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UAE to form Emirati foreign legion with 3,000 recruits to boost military capabilities in Yemen, Somalia

Saturday March 16, 2024

FILE - Three armed mercenaries from private military company Spear Operations Group are seen on a mission in Yemen. The unit hired by the United Arab Emirates, is said to be responsible for political assasinations. CREDIT: Grey Dynamics

Mogadishu (HOL) - The United Arab Emirates (UAE) is reportedly constructing a new elite military unit reminiscent of the French Foreign Legion. According to global defence analysts Intelligence Online, the force will comprise at least 3,000 foreign recruits and aim to bolster the Emirates' military capabilities. A former French special forces officer is leading the initiative, and recruitment is scheduled between mid-2024 and 2025.

The recruitment process, managed by an Abu Dhabi company, promises well-paid jobs to young men and signifies a notable shift in the UAE's defence strategy. This new force, dubbed the Emirati Foreign Legion, will reportedly be deployed in Yemen and Somalia, where the UAE has vested interests but faces considerable security challenges. 

The UAE's engagement in East Africa, particularly through military and economic means, has been a cornerstone of its foreign policy. The Emirates' involvement has ranged from training Somali soldiers to establishing military bases and engaging in extensive humanitarian and infrastructure projects. Analysts say the plans align with the UAE's broader goal of projecting power and countering threats across the region, particularly from Iran-aligned groups like the Houthi movement in Yemen and terrorist factions such as Al Shabaab in Somalia.

The UAE's presence and actions in the region have sparked controversy. Its military operations and alliances, particularly those supporting non-state actors and engaging in regional politics, have sometimes been at odds with the interests of traditional allies and local sovereignty. 

The UAE has come under fire recently for its support of the Sudanese paramilitary group, the Rapid Support Forces (RSF), in its war against the Sudanese army. The UAE has vehemently denied that it is arming the group despite a leaked UN report that said it had "credible" evidence that the Gulf country was providing military support "several times per week" via Amdjarass in northern Chad.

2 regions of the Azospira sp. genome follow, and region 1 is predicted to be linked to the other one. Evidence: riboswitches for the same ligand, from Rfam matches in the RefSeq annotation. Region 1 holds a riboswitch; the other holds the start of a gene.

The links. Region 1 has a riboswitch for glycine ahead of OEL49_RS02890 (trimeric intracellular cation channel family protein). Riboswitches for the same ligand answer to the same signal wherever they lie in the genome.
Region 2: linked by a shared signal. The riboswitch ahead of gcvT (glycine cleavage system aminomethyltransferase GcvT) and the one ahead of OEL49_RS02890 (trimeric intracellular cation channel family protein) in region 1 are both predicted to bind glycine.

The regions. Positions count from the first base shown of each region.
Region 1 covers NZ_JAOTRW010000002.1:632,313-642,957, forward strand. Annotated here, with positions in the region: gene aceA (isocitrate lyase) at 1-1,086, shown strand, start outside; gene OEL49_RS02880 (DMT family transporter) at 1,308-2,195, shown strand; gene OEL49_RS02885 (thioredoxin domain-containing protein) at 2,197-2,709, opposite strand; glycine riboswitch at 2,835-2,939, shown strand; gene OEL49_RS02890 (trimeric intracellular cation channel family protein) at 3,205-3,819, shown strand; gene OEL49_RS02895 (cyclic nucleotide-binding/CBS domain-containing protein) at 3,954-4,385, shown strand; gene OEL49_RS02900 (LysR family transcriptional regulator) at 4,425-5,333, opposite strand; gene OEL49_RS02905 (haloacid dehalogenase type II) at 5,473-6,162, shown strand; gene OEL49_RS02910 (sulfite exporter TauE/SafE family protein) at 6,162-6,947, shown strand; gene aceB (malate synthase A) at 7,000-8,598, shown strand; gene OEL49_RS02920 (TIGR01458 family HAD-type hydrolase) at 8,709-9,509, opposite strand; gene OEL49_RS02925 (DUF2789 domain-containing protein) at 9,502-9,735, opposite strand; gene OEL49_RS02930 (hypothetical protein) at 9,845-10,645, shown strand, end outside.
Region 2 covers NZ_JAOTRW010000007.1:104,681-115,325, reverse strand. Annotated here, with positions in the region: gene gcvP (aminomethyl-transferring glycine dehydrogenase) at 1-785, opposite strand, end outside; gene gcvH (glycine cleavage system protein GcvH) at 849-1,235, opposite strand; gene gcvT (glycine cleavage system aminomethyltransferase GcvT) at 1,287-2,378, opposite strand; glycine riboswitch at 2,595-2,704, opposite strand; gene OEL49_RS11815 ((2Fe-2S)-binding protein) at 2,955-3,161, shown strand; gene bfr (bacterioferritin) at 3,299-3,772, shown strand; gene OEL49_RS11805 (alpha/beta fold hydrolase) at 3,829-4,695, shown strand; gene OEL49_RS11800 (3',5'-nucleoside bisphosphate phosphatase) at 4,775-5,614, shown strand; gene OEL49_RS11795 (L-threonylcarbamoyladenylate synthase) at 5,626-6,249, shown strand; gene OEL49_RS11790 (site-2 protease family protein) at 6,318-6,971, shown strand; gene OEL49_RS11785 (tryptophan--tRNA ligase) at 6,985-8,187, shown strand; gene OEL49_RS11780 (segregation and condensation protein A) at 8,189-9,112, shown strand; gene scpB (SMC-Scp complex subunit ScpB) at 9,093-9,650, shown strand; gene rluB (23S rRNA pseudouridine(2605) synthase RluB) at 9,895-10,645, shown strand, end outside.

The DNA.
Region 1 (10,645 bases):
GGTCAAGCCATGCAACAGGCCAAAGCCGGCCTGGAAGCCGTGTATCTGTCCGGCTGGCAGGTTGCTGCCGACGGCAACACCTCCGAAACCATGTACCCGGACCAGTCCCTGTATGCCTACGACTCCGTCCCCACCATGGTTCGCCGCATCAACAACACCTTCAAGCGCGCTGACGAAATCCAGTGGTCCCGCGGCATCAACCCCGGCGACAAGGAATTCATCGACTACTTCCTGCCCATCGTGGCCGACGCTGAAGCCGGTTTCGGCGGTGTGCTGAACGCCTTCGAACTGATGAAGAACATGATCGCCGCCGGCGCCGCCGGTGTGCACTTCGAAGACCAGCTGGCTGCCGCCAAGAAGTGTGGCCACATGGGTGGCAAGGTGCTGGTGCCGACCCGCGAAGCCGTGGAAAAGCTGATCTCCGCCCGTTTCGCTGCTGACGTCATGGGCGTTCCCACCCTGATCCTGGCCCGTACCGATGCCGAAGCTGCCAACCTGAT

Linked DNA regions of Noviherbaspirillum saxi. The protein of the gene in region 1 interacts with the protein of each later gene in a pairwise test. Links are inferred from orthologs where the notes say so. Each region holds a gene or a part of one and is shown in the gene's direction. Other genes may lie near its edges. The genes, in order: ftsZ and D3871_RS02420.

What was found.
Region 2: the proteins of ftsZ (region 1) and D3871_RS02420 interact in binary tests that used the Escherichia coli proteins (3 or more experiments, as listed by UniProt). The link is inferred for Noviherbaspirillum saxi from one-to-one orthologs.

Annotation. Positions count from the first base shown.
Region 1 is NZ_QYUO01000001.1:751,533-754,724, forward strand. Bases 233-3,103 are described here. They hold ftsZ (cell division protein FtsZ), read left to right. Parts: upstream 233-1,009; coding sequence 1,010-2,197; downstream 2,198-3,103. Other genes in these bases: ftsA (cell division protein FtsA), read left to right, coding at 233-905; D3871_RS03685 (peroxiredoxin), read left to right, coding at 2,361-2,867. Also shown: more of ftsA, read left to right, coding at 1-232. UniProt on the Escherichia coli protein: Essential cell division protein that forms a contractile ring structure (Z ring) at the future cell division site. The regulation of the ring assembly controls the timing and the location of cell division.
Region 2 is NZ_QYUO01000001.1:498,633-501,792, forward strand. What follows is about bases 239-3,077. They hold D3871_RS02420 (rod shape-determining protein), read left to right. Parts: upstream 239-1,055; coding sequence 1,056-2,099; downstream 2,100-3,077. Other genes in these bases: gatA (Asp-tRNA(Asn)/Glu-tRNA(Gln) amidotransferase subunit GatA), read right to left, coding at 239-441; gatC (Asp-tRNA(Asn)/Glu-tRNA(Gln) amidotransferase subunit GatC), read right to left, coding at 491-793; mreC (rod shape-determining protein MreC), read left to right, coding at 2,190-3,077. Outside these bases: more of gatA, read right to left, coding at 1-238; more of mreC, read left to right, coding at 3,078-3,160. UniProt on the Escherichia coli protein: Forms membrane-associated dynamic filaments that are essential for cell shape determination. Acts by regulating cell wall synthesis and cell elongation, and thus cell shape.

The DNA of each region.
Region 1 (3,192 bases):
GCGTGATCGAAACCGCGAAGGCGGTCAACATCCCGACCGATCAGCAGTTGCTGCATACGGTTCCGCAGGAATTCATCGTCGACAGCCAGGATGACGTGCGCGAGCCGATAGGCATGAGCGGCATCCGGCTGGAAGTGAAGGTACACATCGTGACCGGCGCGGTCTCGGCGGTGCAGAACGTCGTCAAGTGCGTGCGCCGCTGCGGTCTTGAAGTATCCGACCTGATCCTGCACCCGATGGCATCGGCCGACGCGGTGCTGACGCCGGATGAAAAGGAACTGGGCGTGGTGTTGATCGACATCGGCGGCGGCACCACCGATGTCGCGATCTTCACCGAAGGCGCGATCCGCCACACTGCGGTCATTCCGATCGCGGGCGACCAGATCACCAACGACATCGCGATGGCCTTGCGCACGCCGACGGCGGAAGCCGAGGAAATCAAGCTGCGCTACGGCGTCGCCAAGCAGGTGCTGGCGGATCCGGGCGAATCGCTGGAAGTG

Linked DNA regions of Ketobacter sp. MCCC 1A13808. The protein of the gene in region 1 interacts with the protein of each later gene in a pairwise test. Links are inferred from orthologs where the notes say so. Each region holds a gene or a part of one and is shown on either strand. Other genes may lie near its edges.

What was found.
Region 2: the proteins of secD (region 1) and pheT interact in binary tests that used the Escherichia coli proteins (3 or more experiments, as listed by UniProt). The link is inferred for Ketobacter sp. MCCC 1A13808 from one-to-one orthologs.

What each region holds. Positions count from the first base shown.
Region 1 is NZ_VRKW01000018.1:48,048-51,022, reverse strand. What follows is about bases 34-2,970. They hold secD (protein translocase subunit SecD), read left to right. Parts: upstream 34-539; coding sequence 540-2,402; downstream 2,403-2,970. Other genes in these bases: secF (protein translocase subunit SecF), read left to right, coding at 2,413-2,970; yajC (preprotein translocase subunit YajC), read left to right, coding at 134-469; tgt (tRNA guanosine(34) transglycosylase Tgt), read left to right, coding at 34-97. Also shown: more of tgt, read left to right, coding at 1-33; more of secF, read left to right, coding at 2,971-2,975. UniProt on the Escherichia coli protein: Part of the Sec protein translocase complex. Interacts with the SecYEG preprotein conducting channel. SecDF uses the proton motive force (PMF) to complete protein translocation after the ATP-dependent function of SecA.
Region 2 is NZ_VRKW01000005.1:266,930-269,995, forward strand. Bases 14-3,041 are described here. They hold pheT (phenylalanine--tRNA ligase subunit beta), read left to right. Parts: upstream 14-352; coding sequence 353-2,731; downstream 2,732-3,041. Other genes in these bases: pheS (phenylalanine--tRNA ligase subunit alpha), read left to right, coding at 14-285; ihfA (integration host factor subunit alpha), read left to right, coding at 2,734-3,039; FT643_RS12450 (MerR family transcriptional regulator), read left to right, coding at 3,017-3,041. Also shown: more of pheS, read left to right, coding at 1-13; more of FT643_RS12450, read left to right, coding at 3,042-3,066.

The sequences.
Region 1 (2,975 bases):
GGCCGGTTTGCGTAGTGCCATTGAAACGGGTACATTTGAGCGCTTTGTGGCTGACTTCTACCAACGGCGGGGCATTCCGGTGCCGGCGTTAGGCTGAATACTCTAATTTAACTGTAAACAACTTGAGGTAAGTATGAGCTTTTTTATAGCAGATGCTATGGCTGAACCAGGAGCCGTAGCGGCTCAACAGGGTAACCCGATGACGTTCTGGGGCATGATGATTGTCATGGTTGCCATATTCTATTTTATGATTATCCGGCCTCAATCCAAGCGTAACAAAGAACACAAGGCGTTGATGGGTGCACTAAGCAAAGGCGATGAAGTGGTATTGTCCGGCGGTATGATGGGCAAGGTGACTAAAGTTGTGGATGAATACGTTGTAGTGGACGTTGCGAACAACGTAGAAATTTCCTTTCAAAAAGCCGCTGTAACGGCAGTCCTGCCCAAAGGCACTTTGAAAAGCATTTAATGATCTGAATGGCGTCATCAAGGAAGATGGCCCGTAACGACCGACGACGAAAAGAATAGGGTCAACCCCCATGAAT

Establishing the Emirati Foreign Legion also raises questions about the evolving nature of international military cooperation and private military contracting. The UAE government's recruitment of foreign soldiers directly for an indefinite period introduces new dynamics into international defence relationships and mercenary practices.

By operating in the shadows, bypassing conventional military channels, and employing foreign nationals under largely obscured conditions, the UAE is forging a new path that might redefine the boundaries between national armies and private military forces. 

The latest initiative is set against a backdrop of previously rorted clandestine activities, as evidenced by the UAE and Egypt's alleged secret recruitment and training of nearly 3,000 young Somali men in November 2022. The secretive nature of these recruitment drives, coupled with the lack of transparency and accountability, raises significant ethical and legal concerns.

Somalia's newfound military cooperation with Turkey will also represent a paradigm shift in regional alliances and directly challenge the UAE's strategic ambitions. The Somalia-Turkey defence agreement, ratified swiftly by Mogadishu, grants Turkey significant military leverage in the region, undermining the UAE's previous efforts and investments. This agreement, coupled with Ethiopia's engagement with the breakaway Somaliland state, has recalibrated the balance of power, prompting the UAE to reassess its strategy in the Horn of Africa.

The United Arab Emirates has a record of employing foreign military expertise for its defence and security operations. In 2011, the UAE collaborated with Erik Prince, the controversial founder of Blackwater, to establish a battalion called Reflex Responses, or R2, comprising 800 foreign soldiers. This unit was primarily tasked with internal security, executing special operations, and safeguarding vital assets, such as oil pipelines and high-rise buildings. Prince expanded his role by forming an elite military force under Sheikh Mohammed bin Zayed. This force marked the UAE's initial foray into foreign military engagements, participating in conflicts in Syria and Yemen.

Additionally, Prince and a former South African special forces officer named Lafras Luitingh would go on to create the Puntland Maritime Police Force with funding from the UAE before the New York Times exposed Prince's involvement, leading the Emiratis to shut down the Reflex Responses program.

Reactions to this development have been mixed. France, witnessing its former military personnel spearhead this new unit alongside the global defence community, is watching closely. The French Minister of the Armed Forces, Sébastien Lecornu, and the Defence Intelligence and Security Directorate (DRSD) are reportedly investigating the matter, highlighting potential concerns about the implications of this move for regional security and international norms.

An excerpt from the UAE recruitment page obtained by Intelligence Online


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